Stevens Creates a New Model to Attract High School Students From Underserved Communities to STEM
Thanks to Stevens' ACES initiative, top performing high school students from underserved communities explored engineering and science programs while experiencing campus life
As high school seniors embark on the college application process this fall, some have a decided advantage as they prepare to make one of the most consequential decisions of their lives.
This summer, 26 high school scholars from underserved communities in New Jersey and New York got a taste of college life while exploring an academic major on the campus of Stevens Institute of Technology, thanks to the university’s ACES (Accessing Careers in Engineering and Science) program.
Launched in October 2017, Stevens ACES is a broad initiative that seeks to provide opportunities in STEM education and careers for students who come from underserved communities, creating a necessary pipeline to a diverse and talented workforce. One of the components of the initiative provides full scholarships for selected students to attend Stevens’ highly regarded Pre-College Program, which can cost $2,200-$3,600.
ACES builds on partnerships with high schools to identify talented students with significant financial need, particularly students from underserved communities. Through ACES, Stevens provides students with extra academic and other types of support, extracurricular experiences, networking opportunities, and financial and other resources that will help prepare them for college and future STEM careers.
“My hope is that this program will become a national model that can be replicated at universities all throughout the United States. There are many extremely talented students from underserved communities who will benefit from programs such as ACES, and our country will be the beneficiary of scaling up programs such as this one,” said Stevens President Nariman Farvardin.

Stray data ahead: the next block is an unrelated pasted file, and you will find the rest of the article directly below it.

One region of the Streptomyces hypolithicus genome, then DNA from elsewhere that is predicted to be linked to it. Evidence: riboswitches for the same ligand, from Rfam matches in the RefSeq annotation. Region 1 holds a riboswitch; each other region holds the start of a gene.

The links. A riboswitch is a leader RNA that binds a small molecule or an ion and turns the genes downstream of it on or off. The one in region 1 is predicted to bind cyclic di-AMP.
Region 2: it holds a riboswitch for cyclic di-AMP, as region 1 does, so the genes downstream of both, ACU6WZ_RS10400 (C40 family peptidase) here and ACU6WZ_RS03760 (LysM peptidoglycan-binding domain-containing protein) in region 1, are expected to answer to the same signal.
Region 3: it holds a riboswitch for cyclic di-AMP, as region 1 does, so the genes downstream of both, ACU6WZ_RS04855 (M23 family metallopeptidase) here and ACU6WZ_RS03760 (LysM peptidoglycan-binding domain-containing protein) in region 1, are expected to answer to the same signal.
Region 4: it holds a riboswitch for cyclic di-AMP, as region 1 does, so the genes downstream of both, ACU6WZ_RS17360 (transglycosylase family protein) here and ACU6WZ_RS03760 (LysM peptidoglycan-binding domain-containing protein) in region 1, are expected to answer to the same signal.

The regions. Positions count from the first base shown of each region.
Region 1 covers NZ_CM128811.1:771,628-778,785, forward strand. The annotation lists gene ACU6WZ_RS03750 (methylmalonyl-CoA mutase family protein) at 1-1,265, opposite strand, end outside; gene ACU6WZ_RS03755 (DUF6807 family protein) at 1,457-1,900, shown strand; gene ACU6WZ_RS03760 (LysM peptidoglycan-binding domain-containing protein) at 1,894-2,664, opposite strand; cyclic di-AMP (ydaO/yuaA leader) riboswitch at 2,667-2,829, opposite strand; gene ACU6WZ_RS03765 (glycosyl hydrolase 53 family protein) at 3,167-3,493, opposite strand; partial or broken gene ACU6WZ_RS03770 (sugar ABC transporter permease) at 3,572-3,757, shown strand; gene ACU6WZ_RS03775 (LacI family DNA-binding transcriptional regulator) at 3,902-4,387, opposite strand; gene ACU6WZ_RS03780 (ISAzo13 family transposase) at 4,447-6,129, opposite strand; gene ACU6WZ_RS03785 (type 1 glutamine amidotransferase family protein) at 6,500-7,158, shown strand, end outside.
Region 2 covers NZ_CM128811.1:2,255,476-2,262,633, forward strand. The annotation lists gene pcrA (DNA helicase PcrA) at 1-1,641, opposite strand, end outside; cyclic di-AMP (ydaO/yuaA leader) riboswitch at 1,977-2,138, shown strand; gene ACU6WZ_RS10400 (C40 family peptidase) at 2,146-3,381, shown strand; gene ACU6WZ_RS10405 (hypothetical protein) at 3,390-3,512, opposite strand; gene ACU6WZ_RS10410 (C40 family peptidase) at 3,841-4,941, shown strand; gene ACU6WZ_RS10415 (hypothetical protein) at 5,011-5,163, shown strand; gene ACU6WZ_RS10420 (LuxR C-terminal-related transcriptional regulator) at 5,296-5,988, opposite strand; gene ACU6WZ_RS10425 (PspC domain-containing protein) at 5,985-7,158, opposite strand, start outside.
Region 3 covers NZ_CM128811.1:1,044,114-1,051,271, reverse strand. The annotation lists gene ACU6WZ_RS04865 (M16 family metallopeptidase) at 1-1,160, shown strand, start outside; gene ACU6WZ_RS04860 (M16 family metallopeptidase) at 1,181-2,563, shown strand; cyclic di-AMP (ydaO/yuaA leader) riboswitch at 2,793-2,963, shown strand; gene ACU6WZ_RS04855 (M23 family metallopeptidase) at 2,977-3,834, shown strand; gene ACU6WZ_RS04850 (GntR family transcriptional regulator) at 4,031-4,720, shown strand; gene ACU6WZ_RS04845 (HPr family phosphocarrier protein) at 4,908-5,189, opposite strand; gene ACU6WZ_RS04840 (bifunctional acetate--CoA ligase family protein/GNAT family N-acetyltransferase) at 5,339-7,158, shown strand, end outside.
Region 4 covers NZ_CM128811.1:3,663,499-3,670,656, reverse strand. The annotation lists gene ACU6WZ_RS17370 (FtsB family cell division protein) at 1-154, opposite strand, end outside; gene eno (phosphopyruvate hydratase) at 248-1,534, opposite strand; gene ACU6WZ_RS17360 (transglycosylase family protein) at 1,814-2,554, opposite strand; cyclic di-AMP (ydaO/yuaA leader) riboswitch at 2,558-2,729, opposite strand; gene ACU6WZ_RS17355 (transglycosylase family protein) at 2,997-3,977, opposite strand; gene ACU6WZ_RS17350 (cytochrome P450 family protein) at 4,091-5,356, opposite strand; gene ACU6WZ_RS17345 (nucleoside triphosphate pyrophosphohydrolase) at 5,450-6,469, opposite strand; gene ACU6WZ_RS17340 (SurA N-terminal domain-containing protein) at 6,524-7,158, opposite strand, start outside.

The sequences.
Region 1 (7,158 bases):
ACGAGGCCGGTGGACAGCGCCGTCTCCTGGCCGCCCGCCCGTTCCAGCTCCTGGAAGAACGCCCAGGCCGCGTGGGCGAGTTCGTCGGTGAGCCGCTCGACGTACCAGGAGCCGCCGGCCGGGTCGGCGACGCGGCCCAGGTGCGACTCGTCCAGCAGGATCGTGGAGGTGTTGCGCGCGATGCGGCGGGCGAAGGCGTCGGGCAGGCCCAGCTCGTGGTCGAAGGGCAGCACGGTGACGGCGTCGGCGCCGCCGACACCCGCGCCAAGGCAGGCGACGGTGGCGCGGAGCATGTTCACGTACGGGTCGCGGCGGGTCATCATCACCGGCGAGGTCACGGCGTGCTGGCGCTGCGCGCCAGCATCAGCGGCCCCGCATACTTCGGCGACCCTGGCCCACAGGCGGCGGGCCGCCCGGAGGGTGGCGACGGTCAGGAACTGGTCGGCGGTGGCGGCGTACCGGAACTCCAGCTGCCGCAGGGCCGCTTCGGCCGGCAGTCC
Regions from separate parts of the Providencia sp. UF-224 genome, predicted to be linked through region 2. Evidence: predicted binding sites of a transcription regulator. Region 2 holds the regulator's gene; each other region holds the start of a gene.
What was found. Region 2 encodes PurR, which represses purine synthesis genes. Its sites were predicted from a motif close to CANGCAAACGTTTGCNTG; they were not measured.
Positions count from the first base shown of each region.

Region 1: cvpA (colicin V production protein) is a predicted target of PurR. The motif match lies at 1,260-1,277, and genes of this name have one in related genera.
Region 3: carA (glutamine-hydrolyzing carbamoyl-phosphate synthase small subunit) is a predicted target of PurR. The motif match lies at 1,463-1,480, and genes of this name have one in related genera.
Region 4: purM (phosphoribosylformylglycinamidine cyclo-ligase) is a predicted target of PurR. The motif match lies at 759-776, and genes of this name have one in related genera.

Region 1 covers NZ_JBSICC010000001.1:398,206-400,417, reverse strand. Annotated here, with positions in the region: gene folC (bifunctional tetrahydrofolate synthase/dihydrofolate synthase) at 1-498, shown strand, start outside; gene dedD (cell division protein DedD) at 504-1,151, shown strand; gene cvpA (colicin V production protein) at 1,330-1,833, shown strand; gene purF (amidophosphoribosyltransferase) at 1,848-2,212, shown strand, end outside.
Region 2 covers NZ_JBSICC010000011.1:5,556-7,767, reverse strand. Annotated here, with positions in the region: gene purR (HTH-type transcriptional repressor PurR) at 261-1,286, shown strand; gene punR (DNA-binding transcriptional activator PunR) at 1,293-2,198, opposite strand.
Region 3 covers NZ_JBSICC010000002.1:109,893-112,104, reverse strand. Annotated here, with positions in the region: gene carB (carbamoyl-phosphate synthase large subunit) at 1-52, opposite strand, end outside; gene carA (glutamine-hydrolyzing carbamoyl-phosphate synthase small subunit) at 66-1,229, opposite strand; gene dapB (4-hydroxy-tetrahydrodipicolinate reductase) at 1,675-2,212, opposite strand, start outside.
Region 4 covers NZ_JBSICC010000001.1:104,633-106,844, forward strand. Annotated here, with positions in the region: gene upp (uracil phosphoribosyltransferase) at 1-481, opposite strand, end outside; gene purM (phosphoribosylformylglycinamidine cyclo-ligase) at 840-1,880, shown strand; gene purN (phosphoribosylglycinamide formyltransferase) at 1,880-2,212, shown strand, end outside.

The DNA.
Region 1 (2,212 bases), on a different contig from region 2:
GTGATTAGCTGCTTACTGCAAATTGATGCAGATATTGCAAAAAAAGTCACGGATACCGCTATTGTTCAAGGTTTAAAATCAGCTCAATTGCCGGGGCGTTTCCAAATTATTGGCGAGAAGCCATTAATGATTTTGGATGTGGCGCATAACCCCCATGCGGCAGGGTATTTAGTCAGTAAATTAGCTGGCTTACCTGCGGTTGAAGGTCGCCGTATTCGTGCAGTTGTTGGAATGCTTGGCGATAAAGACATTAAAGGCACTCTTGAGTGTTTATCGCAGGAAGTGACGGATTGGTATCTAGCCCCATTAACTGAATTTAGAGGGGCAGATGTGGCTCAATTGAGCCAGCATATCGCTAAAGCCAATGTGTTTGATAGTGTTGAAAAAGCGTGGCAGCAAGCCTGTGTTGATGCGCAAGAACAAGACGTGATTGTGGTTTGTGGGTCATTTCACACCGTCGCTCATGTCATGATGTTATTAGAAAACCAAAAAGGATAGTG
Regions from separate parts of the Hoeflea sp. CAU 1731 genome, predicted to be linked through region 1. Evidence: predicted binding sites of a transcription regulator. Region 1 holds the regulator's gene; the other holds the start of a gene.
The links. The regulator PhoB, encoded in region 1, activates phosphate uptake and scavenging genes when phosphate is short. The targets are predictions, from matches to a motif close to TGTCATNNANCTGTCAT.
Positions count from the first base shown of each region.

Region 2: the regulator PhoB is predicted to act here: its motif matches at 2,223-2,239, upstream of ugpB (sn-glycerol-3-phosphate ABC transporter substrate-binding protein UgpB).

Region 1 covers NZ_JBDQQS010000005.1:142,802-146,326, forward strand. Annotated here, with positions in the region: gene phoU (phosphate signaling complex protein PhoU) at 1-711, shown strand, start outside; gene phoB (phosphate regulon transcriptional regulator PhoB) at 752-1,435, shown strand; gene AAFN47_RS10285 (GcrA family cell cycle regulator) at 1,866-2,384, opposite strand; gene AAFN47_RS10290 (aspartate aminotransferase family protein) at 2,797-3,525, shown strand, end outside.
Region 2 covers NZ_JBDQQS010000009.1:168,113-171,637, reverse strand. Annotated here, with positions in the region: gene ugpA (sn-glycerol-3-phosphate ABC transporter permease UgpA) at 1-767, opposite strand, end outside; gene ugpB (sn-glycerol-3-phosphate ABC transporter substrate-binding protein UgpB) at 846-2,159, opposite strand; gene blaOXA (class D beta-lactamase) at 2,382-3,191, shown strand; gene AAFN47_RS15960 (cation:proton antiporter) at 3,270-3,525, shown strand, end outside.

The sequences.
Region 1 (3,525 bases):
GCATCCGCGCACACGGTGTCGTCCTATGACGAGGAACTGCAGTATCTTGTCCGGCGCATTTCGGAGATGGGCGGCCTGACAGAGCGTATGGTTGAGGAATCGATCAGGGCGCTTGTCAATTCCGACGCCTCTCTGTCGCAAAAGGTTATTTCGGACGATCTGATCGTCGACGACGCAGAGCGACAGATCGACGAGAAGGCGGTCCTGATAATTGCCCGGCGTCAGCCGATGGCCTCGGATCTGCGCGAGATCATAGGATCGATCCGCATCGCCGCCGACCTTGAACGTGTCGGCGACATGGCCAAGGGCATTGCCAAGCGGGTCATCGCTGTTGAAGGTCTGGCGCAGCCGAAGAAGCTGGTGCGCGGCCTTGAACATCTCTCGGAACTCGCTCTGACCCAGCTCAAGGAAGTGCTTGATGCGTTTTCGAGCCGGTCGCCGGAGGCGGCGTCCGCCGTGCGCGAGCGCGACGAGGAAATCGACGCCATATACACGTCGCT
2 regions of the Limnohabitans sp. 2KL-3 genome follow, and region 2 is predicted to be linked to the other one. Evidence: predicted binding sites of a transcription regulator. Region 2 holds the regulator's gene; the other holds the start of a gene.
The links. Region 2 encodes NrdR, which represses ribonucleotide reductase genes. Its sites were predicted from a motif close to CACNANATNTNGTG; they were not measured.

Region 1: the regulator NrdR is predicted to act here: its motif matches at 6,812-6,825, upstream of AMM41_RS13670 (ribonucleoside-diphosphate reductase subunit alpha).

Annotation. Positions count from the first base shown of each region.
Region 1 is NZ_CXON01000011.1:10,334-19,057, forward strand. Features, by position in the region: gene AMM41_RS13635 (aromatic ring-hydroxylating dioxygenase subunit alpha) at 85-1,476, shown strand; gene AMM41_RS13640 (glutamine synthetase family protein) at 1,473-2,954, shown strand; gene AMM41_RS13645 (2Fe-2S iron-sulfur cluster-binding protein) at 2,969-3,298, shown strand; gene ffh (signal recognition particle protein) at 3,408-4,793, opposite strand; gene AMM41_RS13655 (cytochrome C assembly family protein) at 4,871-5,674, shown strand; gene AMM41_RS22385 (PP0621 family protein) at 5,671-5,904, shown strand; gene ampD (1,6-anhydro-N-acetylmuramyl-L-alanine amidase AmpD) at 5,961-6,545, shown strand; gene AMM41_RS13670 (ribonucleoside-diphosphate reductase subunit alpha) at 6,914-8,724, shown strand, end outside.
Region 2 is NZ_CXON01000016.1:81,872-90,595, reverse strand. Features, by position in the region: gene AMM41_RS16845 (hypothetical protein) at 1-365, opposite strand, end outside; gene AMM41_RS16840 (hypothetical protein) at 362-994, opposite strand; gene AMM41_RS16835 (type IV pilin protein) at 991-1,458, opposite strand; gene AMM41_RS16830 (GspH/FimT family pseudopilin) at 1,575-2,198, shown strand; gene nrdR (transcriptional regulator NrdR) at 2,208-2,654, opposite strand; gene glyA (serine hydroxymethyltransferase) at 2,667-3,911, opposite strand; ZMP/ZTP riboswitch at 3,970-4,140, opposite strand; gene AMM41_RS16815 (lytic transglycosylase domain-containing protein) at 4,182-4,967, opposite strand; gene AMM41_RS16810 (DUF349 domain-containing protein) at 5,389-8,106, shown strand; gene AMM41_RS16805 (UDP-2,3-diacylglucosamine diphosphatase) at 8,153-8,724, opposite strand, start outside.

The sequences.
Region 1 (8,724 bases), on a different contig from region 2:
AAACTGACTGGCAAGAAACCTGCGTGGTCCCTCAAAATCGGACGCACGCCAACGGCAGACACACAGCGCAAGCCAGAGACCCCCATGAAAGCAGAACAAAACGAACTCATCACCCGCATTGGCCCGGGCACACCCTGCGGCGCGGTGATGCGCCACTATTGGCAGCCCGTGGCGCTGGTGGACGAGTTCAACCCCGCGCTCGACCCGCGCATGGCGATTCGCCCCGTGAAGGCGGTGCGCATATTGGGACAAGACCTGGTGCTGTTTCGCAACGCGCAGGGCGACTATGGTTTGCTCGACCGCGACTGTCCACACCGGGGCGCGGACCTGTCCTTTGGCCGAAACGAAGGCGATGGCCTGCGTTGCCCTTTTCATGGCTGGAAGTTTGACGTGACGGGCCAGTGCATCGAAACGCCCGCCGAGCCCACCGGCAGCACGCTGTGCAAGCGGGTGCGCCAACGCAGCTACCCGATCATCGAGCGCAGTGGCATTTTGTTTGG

For one to two weeks on the Stevens campus, ACES scholars from partner high schools explored STEM majors, participating in more than a dozen pre-college programs that ranged from pre-med biology and game design to electronic music production and an engineering boot camp.
“The programs are very project-driven and designed to emphasize hands-on learning and teamwork. Students are conducting experiments in a lab, designing their own boat, testing the safety of helmets as part of a concussion research project, taking old games and formatting them into new ones, or creating their own music beats in a studio. Those are just some of the activities,” said Seth Moncrease, interim director of Pre-College Programs at Stevens.
ACES students are high academic achievers who, like Angelene Veloce, are in the top 10 percent of their class. A member of the national honor society and student council at Hoboken High School, Veloce will take AP classes in calculus, biology and chemistry when school starts in September.
Choosing pre-med biology for her pre-college experience, she says experiencing Stevens’ culture of research and innovation broadened her criteria for what to look for in a college.
“Prior to pre-college, I focused only on academics but now I’m also looking at the school size, the community, the location, and the opportunity to interact with professors and work on research,” she said.
Steve Sanchez, a student at North Star Academy Lincoln Park High School in Newark, New Jersey, already knew he wanted to pursue engineering when he began his pre-college experience. At the end of the two-week program, Sanchez gained a deeper understanding of mechanical, electrical, chemical, environmental, civil and naval engineering.
“Through ACES I was able to explore the kinds of engineering fields that we don’t get to see in high school,” he said.
For many of the ACES students, the pre-college experience was the first time they lived away from home. Living in a residence hall with a roommate, meeting students from around the country and even as far away as China and Japan, having meals in a dining hall and being in a new city, they experienced independence.
In addition, a host of field trips introduced students to the many cultural and career opportunities in the New York metropolitan area. They watched a game at Yankees Stadium, visited Liberty Science Center in neighboring Jersey City, and explored careers through corporate site visits to industry leaders like BAE Systems.
ACES support extends beyond providing students with a pre-college experience, and includes workshops and events for students from partner high schools, professional development for teachers, as well as financial aid scholarships for students who go on to matriculate at Stevens.
Edlyn Thompson-Mettle, associate director for diversity programs at Stevens, says the ACES program benefits not only the individual students, but society as a whole.
“If you look at the number of open positions in the labor market, you’ll see that STEM is the driver of our economy. To fill those positions we need to reach out to underserved communities and engage those populations in STEM fields because they are an untapped resource.”
For more information about ACES, visit Stevens ACES.